Popular wind forecast site PredictWind has achieved dramatic speed efficiencies by adopting Amazon Web Services’ Cloud computing to deliver high-resolution wind forecasts for almost any part of the globe.
Wherever you are right now, look out the window because chances are that somewhere within a kilometre of your location, there is a corresponding arrow on PredictWind's map, that will give you a very accurate prediction of wind direction and wind speed, for that location, for every hour over the next 24 hours.
And now, thanks to a move to advanced Cloud computing, that data will be even more accurate and timely. In fact, the breeze you feel on your face right now, will be combined with data from Satellite, Land, Air and Sea observations, to produce a detailed forecast that is available on your smartphone or computer, in one to twelve hours’
From sailing and fishing, to camping or motorcycling, the increased speed with which this data is now delivered will help you to plan your race, expedition, event or industrial activity with even greater precision and safety, says PredictWind founder Jon Bilger of the company that commercialized America's Cup wind forecast technology and made it available at the highest possible resolution.
By co-opting Amazon Web Services for its Cloud computing power, PredictWind has access to almost six times more computing power with which to process its Volvo Ocean Race-proven weather models.
'Ultimately, that means that our customers get forecasts up to nine hours sooner because instead of splitting the globe into four segments, we can process the forecast for the entire planet at once,' says Jon Bilger.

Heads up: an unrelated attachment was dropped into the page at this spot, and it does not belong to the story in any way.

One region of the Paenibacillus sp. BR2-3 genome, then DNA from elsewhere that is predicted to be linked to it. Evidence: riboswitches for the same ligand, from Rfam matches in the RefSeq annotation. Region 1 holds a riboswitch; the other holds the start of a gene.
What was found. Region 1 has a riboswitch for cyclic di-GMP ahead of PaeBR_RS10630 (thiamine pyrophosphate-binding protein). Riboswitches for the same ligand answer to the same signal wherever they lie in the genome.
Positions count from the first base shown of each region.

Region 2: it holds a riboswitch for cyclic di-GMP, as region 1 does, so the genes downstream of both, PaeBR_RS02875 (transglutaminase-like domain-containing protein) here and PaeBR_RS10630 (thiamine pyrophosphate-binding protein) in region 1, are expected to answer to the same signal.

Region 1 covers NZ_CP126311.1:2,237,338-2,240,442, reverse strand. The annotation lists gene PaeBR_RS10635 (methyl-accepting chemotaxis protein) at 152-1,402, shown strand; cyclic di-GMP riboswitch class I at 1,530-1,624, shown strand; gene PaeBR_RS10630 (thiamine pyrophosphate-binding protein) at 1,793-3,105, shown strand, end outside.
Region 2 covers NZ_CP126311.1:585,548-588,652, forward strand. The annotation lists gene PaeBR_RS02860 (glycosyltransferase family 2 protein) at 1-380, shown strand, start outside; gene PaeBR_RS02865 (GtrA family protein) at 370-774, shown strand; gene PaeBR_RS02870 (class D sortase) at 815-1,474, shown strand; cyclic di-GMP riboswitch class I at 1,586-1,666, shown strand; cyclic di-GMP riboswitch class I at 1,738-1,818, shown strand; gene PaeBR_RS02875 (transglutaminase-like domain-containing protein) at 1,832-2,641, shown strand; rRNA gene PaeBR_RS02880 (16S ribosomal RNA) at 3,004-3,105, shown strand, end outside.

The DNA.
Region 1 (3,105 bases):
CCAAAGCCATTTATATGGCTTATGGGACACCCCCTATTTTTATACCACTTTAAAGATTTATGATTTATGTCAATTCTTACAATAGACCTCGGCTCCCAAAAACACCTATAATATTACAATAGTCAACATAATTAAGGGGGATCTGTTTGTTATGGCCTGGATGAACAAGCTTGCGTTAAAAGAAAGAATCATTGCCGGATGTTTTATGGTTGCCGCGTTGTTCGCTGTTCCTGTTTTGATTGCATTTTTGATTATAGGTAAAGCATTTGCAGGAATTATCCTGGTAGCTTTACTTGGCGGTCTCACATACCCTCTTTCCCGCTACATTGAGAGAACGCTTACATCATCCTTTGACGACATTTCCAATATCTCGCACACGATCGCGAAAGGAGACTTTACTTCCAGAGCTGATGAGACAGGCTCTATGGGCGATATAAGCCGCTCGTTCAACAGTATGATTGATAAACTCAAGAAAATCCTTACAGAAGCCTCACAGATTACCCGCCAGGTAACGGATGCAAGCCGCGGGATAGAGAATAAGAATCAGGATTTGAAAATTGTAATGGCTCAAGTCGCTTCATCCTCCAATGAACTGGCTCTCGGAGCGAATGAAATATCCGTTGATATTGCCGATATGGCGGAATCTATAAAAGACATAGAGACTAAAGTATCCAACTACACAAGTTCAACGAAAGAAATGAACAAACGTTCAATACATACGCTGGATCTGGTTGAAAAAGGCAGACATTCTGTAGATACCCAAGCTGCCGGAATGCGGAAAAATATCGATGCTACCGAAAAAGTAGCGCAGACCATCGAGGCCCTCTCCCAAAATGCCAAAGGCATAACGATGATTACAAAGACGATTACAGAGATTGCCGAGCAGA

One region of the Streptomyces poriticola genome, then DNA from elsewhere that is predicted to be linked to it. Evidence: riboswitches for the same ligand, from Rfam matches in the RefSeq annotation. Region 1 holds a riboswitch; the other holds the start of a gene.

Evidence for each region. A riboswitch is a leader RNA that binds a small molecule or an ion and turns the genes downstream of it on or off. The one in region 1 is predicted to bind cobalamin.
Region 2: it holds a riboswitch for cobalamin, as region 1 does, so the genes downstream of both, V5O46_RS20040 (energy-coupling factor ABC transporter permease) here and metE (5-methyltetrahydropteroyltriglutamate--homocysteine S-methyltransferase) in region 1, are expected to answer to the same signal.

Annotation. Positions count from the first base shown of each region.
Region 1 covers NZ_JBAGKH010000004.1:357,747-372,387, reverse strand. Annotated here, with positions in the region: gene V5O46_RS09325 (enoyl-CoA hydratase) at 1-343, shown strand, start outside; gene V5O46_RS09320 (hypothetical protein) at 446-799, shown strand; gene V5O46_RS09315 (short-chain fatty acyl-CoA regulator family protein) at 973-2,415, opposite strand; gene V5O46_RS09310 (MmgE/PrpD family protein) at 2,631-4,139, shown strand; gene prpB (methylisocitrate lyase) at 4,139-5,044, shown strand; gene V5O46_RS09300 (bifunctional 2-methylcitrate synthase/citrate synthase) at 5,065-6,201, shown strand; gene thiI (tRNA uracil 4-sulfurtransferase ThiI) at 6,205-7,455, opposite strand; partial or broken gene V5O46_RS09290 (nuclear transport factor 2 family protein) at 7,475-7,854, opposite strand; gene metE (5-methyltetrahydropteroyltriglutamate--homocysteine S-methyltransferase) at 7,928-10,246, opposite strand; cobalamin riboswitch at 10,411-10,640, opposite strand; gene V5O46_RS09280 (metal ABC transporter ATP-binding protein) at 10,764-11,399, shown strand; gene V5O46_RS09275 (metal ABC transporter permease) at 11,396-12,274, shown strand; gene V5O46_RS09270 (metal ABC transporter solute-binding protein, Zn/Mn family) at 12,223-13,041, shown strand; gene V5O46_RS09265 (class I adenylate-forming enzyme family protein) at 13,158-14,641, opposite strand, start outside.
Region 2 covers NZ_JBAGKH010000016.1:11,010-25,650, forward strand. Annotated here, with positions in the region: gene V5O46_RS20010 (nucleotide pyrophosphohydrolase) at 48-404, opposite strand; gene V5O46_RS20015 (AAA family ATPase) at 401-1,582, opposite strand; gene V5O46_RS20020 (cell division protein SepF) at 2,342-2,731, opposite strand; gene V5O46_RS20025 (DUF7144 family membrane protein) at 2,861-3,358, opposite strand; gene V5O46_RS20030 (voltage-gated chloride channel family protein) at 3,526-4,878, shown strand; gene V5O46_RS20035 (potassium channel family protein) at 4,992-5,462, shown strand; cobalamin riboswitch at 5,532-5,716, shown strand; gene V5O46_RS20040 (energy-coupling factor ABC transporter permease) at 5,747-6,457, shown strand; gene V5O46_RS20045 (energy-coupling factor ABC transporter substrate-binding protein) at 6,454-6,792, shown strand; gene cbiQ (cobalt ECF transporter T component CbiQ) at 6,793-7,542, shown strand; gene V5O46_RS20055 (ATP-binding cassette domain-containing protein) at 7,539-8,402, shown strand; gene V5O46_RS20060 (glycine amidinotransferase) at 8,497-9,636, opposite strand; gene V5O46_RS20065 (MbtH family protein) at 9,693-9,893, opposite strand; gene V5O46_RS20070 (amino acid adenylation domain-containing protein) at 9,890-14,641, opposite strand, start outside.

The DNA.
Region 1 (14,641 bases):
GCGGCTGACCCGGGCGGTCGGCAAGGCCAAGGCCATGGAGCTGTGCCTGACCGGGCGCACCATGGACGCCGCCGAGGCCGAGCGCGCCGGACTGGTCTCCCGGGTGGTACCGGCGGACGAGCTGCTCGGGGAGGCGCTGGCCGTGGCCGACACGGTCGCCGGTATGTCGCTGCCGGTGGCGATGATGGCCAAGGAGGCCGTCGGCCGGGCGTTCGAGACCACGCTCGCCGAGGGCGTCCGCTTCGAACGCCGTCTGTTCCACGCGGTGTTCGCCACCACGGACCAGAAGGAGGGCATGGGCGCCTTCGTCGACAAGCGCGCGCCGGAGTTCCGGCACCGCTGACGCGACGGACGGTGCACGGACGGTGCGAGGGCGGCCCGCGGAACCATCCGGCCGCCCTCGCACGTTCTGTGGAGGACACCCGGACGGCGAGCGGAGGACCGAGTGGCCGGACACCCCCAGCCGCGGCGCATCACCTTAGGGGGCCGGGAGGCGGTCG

Jon Bilger says that the investment in computing power is absorbed by the company’s ever-expanding customer base, and it also means that because of Amazon Web Service’s back up systems, the service is virtually failure-proof.
'PredictWind led the way when we launched the highest resolution weather model on the Web, and this is another step ahead. Things can change quickly in a maritime environment and getting the highest resolution forecast in the shortest time possible is what makes the difference between a good and a bad forecast.'
PredictWind’s forecasts are updated every twelve hours and at a one square kilometre resolution, they are the most detailed available.
Also as a result of the move to Cloud computing, PredictWind’s global forecast at 100km resolution has been extended from nine days to twelve days, and increased from 100km resolution to 50km resolution. www.predictwind.com
PredictWind can be accessed via the popular website or an iPhone/Android App. The technology was originally developed for the America's Cup and re-proven in the Volvo Ocean Race. It takes weather observations sourced from tens of thousands of locations around the world via land stations, aircraft, shipping and satellites that are submitted to the World Meterological Organisation and compiled by various agencies into snapshots of the earth's atmosphere, called Initial Conditions Files.
Starting with a 60km resolution model forecasts (imagine dividing up the atmosphere into many 60kmx60km square regions), the model centers on a local area, commencing with these initial condition files and stepping forward in time to create a five day forecast. For each 60kmx60km region, the model uses many complex equations to calculate all meteorological fields, such as wind, temperature, humidity, pressure, rain and their interaction. This process is then repeated for the 8km model run, though it is 'nudged' by the 60km model run.
Finally the 1km resolution model is completed, which is 'nudged' by the 8km model run. This process is repeated automatically every 12 hours for both initial sources (i.e. four forecasts every day). There is no historical data involved, so each 12 hour forecast is independent from the previous.